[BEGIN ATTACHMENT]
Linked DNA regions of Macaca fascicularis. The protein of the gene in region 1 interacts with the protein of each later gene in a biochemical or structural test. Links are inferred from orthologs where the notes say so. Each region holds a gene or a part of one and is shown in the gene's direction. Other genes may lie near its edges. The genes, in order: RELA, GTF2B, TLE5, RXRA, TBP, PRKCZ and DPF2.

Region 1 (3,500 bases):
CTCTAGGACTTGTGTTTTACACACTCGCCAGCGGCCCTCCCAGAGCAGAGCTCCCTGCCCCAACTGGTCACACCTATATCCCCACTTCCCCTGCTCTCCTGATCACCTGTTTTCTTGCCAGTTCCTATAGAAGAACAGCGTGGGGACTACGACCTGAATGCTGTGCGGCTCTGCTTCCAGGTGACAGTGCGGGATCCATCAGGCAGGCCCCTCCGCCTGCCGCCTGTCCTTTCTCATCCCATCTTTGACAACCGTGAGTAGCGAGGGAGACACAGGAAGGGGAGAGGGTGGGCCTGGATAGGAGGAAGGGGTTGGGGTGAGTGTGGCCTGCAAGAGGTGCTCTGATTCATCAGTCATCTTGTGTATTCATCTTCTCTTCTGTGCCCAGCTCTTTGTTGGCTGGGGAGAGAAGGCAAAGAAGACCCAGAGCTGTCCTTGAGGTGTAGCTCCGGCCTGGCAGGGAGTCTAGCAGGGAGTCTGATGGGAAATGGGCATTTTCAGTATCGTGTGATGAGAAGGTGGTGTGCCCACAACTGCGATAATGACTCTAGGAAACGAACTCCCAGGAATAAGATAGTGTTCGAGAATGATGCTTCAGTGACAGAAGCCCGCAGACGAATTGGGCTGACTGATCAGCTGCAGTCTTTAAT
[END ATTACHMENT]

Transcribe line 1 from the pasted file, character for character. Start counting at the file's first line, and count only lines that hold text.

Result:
Linked DNA regions of Macaca fascicularis. The protein of the gene in region 1 interacts with the protein of each later gene in a biochemical or structural test. Links are inferred from orthologs where the notes say so. Each region holds a gene or a part of one and is shown in the gene's direction. Other genes may lie near its edges. The genes, in order: RELA, GTF2B, TLE5, RXRA, TBP, PRKCZ and DPF2.